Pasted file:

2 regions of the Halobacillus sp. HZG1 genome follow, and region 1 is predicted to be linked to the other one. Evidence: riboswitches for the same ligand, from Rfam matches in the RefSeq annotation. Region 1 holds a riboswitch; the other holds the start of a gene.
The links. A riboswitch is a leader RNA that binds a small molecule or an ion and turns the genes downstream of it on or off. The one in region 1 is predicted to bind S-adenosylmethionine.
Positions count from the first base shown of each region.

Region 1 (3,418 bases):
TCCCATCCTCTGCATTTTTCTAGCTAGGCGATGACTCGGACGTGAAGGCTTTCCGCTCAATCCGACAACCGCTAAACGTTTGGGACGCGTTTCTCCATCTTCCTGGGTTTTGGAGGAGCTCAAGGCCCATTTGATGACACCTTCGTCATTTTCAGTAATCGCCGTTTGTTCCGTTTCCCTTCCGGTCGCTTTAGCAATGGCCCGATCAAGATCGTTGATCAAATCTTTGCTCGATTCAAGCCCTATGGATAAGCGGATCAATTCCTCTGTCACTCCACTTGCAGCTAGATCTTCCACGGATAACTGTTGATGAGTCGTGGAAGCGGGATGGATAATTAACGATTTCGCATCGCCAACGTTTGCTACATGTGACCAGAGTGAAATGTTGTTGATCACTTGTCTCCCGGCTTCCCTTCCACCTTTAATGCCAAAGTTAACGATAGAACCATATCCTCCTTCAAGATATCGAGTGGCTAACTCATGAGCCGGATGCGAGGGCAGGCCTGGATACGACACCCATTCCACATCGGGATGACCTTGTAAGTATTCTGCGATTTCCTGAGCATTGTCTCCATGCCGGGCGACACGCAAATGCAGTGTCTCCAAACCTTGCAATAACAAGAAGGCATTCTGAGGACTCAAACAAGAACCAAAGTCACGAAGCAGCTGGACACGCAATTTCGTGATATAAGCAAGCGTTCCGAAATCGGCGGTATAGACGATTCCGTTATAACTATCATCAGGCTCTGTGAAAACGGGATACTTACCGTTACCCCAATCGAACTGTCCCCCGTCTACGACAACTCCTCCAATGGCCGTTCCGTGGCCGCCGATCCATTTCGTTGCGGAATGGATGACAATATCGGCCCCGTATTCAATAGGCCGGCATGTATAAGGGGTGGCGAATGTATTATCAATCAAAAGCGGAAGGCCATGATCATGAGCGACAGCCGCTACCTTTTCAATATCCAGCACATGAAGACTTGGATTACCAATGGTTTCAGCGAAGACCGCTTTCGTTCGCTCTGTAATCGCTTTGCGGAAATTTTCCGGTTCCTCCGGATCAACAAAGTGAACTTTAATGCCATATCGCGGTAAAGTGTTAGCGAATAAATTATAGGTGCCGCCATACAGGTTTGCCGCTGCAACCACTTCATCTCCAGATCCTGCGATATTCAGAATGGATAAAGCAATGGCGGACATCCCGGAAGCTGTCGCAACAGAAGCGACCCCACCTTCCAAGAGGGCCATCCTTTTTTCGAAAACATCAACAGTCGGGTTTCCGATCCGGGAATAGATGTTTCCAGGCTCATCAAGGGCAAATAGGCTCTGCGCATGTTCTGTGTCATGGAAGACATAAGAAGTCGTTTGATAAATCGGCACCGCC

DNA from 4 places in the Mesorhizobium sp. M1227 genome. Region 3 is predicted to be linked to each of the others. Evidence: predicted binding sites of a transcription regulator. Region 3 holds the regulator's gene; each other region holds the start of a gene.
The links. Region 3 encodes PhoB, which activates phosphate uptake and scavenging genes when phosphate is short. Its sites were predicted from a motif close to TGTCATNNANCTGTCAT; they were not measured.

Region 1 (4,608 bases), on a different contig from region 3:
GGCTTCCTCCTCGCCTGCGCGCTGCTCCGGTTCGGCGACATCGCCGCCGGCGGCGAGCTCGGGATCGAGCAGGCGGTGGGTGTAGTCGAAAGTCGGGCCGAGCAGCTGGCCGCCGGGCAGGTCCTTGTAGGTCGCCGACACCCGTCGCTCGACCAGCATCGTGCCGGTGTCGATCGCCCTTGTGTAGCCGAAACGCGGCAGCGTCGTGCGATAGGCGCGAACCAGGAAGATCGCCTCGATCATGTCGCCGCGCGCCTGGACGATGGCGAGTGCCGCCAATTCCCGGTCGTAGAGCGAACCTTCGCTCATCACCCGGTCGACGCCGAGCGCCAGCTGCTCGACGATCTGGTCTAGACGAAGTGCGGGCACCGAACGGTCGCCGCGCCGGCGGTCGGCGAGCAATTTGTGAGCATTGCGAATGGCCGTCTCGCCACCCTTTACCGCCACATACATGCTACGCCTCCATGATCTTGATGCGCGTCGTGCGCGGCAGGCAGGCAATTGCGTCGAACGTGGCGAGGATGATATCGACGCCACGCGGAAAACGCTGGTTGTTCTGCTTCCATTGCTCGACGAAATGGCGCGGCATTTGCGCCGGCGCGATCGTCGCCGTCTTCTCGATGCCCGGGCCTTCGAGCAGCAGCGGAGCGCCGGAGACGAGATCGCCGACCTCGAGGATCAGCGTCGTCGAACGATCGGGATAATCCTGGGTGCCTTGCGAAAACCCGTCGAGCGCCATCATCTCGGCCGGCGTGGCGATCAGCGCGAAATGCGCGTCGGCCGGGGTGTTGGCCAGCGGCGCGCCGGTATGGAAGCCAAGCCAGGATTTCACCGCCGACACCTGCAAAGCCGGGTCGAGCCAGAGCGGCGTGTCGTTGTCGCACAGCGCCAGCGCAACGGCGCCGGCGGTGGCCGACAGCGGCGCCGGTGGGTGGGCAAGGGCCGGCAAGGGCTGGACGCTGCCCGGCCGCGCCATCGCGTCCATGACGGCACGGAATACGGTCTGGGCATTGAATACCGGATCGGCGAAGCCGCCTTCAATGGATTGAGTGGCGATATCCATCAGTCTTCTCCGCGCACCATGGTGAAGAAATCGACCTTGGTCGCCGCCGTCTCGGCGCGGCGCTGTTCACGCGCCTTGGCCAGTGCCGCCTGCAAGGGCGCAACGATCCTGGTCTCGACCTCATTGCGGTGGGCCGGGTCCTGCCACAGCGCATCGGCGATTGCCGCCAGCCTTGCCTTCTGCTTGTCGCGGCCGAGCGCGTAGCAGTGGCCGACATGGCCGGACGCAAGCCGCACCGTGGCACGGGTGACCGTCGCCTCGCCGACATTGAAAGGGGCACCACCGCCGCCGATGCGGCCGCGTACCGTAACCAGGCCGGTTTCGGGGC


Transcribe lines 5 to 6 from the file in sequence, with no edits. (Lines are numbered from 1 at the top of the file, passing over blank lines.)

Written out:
TCCCATCCTCTGCATTTTTCTAGCTAGGCGATGACTCGGACGTGAAGGCTTTCCGCTCAATCCGACAACCGCTAAACGTTTGGGACGCGTTTCTCCATCTTCCTGGGTTTTGGAGGAGCTCAAGGCCCATTTGATGACACCTTCGTCATTTTCAGTAATCGCCGTTTGTTCCGTTTCCCTTCCGGTCGCTTTAGCAATGGCCCGATCAAGATCGTTGATCAAATCTTTGCTCGATTCAAGCCCTATGGATAAGCGGATCAATTCCTCTGTCACTCCACTTGCAGCTAGATCTTCCACGGATAACTGTTGATGAGTCGTGGAAGCGGGATGGATAATTAACGATTTCGCATCGCCAACGTTTGCTACATGTGACCAGAGTGAAATGTTGTTGATCACTTGTCTCCCGGCTTCCCTTCCACCTTTAATGCCAAAGTTAACGATAGAACCATATCCTCCTTCAAGATATCGAGTGGCTAACTCATGAGCCGGATGCGAGGGCAGGCCTGGATACGACACCCATTCCACATCGGGATGACCTTGTAAGTATTCTGCGATTTCCTGAGCATTGTCTCCATGCCGGGCGACACGCAAATGCAGTGTCTCCAAACCTTGCAATAACAAGAAGGCATTCTGAGGACTCAAACAAGAACCAAAGTCACGAAGCAGCTGGACACGCAATTTCGTGATATAAGCAAGCGTTCCGAAATCGGCGGTATAGACGATTCCGTTATAACTATCATCAGGCTCTGTGAAAACGGGATACTTACCGTTACCCCAATCGAACTGTCCCCCGTCTACGACAACTCCTCCAATGGCCGTTCCGTGGCCGCCGATCCATTTCGTTGCGGAATGGATGACAATATCGGCCCCGTATTCAATAGGCCGGCATGTATAAGGGGTGGCGAATGTATTATCAATCAAAAGCGGAAGGCCATGATCATGAGCGACAGCCGCTACCTTTTCAATATCCAGCACATGAAGACTTGGATTACCAATGGTTTCAGCGAAGACCGCTTTCGTTCGCTCTGTAATCGCTTTGCGGAAATTTTCCGGTTCCTCCGGATCAACAAAGTGAACTTTAATGCCATATCGCGGTAAAGTGTTAGCGAATAAATTATAGGTGCCGCCATACAGGTTTGCCGCTGCAACCACTTCATCTCCAGATCCTGCGATATTCAGAATGGATAAAGCAATGGCGGACATCCCGGAAGCTGTCGCAACAGAAGCGACCCCACCTTCCAAGAGGGCCATCCTTTTTTCGAAAACATCAACAGTCGGGTTTCCGATCCGGGAATAGATGTTTCCAGGCTCATCAAGGGCAAATAGGCTCTGCGCATGTTCTGTGTCATGGAAGACATAAGAAGTCGTTTGATAAATCGGCACCGCC

DNA from 4 places in the Mesorhizobium sp. M1227 genome. Region 3 is predicted to be linked to each of the others. Evidence: predicted binding sites of a transcription regulator. Region 3 holds the regulator's gene; each other region holds the start of a gene.